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Industry sources said the uncalled for disruption in supply chain is mainly due to the overzealousness of a section of the police force who were allegedly stopping even the stockists of consumer products and godown staff from carrying out their basic duties.
Consumers are running out of packaged drinking water as well. There are long queues outside supermarkets as consumers scramble to stock up for the next few weeks, resulting in some taking advantage of the situation. A complex in Hyderabad, for instance, has put a Rs 500 upper limit for purchase of vegetables, and Rs 1,000 upper limit for general items.
Meat and seafood brand Licious has stopped operations in Delhi, even as consumers complained they’ve run out of pet food.
Distributors across the country have stopped operations and are waiting for a few days for things to settle down as there is confusion around labour movements. They, along with retailers, have 15-20 days worth of inventory. Companies, even those that have stopped production facilities, will have 20-25 days worth of inventory, senior industry executives said.
Godrej Consumer Products and Nestle India, in separate updates to the stock exchanges, said operations in some locations are scaled down or suspended.
An FMCG official said, “Supply chains are very complex. Whatever is produced in factories has to reach the markets. To produce essential goods, we need to source different raw materials. If the movement of goods does not happen, how will these products reach consumers?”
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Sources indicated that ITC’s production of food items like biscuit, packaged atta, noodles and other items like handwash, soaps and sanitisers has been affected nationally. It is learnt that ITC factories in Panchla and Uluberia in West Bengal, mainly for food products, have shut down since Monday evening.
An ITC spokesperson said, “We are in constant dialogue with relevant state government authorities to seek permission and clearance for the manufacture of essential products in select factories with bare minimum people. We are also seeking permission from local authorities for the transportation of essential products from the factories, warehouses as well as for distribution of products to the retail outlets.”
Emami director Aditya Agarwal told TOI, out of its three edible oil plants in the country, the Rajasthan plant was shut following the curfew.
“The West Bengal plant is working, but at 20% capacity. The problem is lack of labour force and transportation. Edible oil is not only needed for cooking but is the raw material for biscuit, cake, breads,” he added.
R S Sodhi, MD of the Gujarat Cooperative Milk Marketing Federation which makes Amul, said due to higher than usual demand for milk, the firm has been increased supplies to Mumbai by 15-20%, but there is a 20-25% decline in demand for products like ice cream and cheese because restaurants are shut.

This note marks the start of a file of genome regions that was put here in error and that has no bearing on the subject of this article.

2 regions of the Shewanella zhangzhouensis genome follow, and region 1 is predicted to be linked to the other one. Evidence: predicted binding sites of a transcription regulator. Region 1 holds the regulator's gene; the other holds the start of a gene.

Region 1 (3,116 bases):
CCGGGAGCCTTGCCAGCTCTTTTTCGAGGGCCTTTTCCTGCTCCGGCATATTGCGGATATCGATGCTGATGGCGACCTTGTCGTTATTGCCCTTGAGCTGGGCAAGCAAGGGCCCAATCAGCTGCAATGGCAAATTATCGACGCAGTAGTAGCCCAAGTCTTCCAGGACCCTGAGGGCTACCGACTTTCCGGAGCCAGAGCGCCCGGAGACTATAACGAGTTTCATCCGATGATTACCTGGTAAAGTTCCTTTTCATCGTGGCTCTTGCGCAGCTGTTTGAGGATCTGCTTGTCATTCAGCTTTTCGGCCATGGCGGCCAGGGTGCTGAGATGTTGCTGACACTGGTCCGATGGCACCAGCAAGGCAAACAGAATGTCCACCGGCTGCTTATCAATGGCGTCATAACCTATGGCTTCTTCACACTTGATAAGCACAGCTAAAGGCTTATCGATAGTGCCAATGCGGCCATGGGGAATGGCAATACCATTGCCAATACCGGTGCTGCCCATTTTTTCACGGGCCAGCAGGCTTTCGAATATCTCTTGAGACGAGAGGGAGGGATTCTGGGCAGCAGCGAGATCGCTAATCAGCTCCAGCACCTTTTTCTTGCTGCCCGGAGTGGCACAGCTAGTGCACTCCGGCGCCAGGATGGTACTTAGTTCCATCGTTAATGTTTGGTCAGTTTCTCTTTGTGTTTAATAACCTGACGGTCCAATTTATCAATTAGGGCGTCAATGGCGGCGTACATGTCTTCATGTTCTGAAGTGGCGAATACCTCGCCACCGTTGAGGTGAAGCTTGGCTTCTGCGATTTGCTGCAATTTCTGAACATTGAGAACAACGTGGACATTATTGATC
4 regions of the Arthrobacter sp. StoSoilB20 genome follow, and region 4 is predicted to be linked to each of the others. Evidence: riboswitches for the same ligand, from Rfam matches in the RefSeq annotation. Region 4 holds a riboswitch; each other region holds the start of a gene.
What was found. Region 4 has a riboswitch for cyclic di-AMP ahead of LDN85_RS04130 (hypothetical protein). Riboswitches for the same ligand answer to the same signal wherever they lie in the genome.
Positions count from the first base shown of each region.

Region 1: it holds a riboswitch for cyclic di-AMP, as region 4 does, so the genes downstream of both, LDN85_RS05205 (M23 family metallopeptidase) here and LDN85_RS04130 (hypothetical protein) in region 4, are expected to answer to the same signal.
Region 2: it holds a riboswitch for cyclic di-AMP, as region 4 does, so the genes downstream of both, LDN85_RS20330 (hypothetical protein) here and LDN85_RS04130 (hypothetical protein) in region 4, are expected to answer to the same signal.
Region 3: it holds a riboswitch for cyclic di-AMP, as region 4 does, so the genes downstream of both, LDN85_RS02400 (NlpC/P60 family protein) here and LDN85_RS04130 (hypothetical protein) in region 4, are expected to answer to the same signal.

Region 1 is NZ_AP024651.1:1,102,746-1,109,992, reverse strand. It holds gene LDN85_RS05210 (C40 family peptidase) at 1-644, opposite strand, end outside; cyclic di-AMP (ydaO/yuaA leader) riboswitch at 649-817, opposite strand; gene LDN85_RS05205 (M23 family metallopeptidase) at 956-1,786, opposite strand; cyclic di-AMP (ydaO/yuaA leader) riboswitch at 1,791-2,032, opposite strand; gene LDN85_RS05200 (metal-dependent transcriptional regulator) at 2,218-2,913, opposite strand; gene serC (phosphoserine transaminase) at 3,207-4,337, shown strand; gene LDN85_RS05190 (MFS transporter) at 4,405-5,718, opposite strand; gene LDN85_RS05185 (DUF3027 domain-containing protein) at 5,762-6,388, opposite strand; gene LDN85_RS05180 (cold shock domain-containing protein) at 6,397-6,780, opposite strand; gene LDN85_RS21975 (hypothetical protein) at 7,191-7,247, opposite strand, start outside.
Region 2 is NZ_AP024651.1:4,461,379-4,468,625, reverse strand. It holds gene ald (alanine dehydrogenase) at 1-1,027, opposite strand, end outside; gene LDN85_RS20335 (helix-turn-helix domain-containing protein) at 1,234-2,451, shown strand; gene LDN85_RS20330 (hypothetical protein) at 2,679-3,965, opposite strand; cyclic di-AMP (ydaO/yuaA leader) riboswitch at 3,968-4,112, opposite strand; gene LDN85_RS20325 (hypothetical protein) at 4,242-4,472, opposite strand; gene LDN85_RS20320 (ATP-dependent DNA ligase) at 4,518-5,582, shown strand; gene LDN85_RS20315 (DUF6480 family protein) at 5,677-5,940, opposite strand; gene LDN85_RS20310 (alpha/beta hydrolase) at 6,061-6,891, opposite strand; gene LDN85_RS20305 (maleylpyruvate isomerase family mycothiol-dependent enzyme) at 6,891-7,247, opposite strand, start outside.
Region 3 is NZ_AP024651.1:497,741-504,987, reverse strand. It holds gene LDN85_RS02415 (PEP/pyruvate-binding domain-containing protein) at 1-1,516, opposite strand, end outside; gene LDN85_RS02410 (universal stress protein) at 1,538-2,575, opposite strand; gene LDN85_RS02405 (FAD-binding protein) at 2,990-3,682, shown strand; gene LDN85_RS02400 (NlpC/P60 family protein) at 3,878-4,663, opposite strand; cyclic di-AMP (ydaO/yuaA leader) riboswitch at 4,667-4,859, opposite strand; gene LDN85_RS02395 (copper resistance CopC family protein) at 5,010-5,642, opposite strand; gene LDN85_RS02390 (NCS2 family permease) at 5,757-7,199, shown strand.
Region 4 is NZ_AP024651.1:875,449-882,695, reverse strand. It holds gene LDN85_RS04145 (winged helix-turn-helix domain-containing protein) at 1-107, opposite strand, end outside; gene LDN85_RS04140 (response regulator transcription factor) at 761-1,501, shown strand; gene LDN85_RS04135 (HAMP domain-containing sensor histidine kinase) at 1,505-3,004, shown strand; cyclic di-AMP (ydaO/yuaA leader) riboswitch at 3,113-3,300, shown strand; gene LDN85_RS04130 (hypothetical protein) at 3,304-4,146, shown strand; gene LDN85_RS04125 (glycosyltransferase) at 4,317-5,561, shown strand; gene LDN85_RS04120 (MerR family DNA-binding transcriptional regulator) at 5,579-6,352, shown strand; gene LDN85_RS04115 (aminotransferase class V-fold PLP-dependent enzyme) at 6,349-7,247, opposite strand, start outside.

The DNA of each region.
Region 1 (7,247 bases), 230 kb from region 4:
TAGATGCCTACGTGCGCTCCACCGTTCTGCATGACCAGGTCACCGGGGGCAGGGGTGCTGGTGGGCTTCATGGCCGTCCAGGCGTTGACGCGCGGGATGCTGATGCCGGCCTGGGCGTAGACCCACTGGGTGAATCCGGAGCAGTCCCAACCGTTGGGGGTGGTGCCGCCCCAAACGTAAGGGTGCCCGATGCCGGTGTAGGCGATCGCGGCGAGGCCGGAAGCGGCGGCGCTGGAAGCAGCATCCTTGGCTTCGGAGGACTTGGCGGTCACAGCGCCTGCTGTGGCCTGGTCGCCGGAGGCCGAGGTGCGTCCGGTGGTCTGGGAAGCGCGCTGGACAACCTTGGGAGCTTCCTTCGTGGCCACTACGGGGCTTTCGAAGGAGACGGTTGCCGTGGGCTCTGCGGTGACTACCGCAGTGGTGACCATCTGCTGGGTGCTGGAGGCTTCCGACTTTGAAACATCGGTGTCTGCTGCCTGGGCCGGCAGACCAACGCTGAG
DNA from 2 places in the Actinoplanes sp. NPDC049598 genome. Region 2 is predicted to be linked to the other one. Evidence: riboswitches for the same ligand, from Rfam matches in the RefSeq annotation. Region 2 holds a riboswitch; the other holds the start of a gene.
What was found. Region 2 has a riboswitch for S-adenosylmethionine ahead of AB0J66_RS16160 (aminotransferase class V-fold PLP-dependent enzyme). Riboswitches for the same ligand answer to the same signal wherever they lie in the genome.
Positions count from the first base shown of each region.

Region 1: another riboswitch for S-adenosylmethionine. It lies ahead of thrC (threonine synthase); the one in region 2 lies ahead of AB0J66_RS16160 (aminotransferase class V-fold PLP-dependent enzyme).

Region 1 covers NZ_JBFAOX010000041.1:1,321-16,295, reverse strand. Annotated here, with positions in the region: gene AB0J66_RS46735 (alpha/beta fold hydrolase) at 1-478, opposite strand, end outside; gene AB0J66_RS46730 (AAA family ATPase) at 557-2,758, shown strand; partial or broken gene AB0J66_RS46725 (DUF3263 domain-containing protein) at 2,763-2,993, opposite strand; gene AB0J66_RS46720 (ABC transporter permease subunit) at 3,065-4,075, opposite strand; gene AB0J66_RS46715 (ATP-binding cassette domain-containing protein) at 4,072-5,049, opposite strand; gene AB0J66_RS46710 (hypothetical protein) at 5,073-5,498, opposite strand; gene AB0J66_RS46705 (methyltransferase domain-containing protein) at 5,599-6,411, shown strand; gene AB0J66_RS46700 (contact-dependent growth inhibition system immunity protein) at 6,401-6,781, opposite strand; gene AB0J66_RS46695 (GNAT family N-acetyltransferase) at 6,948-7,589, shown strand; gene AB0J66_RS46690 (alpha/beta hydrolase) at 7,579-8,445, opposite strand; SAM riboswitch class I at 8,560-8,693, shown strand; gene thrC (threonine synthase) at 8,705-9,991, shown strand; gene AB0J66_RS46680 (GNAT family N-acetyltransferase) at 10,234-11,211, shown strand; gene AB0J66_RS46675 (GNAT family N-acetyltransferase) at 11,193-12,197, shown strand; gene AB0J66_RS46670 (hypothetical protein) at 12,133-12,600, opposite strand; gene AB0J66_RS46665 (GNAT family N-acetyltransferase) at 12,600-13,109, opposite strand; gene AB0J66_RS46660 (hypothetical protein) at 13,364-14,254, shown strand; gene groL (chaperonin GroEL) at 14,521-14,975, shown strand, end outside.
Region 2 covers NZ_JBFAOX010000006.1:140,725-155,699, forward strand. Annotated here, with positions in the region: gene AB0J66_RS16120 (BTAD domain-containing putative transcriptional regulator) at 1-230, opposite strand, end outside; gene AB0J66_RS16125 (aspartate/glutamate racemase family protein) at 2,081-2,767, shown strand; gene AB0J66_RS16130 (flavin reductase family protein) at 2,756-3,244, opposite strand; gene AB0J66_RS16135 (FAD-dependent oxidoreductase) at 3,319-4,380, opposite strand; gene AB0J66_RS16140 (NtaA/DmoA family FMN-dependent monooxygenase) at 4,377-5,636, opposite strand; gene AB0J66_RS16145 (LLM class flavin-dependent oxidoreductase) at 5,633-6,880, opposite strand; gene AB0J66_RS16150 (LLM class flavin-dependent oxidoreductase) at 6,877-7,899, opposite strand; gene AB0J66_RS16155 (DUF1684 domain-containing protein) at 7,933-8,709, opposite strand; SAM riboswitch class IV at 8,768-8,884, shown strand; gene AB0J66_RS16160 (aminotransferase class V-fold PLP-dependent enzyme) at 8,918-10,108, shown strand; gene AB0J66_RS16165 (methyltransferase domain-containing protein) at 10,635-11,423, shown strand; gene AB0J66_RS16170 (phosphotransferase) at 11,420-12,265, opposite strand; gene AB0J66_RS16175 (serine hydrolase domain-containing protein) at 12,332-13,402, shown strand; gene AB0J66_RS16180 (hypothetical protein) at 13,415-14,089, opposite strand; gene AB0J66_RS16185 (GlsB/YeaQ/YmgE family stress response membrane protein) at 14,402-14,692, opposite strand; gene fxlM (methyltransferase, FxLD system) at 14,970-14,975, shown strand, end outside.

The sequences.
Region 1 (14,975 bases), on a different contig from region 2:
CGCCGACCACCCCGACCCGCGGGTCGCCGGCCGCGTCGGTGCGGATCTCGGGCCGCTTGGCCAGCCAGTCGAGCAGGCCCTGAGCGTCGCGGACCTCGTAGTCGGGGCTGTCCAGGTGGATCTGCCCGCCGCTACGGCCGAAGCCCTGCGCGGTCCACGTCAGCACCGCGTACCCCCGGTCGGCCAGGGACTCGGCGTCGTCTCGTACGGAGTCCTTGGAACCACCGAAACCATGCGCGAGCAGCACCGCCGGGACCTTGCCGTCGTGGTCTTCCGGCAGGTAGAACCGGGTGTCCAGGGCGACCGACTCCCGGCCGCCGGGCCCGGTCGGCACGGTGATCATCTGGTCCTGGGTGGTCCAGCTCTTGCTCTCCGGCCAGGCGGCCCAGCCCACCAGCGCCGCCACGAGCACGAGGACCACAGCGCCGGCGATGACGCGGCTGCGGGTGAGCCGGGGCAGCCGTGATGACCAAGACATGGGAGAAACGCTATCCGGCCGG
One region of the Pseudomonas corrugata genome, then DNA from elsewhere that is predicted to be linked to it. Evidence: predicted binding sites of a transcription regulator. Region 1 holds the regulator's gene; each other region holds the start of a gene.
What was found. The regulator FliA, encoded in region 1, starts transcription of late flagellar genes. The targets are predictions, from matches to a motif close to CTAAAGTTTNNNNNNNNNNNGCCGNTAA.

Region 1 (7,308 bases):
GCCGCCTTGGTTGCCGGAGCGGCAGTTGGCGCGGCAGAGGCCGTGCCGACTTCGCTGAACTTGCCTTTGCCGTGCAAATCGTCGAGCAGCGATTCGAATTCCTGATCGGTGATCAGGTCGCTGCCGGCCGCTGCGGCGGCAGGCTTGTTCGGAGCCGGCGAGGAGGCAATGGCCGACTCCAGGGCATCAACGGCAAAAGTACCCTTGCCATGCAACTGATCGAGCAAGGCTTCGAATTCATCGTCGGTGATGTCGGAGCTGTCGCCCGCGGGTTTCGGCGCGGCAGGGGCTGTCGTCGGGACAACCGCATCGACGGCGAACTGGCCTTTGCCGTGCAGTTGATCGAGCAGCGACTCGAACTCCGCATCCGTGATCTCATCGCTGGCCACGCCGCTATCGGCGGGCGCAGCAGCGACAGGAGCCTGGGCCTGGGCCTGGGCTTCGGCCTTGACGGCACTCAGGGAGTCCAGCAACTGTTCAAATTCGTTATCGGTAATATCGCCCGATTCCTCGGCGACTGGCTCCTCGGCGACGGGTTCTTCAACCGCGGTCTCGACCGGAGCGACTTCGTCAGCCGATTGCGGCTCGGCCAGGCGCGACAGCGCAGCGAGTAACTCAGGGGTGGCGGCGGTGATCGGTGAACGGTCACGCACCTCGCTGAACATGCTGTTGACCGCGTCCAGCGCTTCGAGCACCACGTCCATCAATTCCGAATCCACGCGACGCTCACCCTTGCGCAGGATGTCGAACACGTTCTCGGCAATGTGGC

“There are some disruptions in logistics. For instance, if an empty vehicle is not allowed to reach the godown, how will it go back filled with products? Moreover, to package any product, packaging material is required. This is usually outsourced. But packaging material is not an essential product. Companies usually hold an inventory of 15 days of packaging material,” said Sodhi.
For Metro Cash & Carry India, out of 27 stores in the country, 19 are operating with 15-20% staff. Its Mumbai store could not be opened on Wednesday as no one showed up for work. MD & CEO Arvind Mediratta said, “The local district magistrates or police commissioners are not allowing us to open the stores. The police officials are mistreating employees who venture out of their homes to come to the stores. Yesterday, there were quite a few cases of police beating up our employees though they are involved in critical services.” Kirana owners, on the other hand, are unable to visit Metro’s stores, resulting in shortage of dal and edible oils.
Bonn Group of Industries has faced many disruptions in transportation of its breads not only across states, but within Punjab itself. “We request the Punjab government to make special points in every city from where consumers or channel partners can pick up breads and other essentials. The state authority should also allow us to have a special vehicle zone in a few areas as well so that the essentials can reach near the consumer’s doorsteps,” said director Amrinder Singh.
Companies also blamed hoarding by consumers for goods disappearing faster than usual from retail shelves. “There has been a lot of panic buying in the last two weeks,” said Parle Products category head Mayank Shah “We are trying to supply as much as we can. The problem is talking to local authorities, the district collector or the magistrates to allow us to work, to say biscuit is a food item. One needs permission for the entire supply chain,” said Shah.
(Contributions by Namrata Singh in Mumbai, Udit Prasanna Mukherji in Kolkata, John Sarkar in New Delhi, Sujit John & Avik Das in Bengaluru)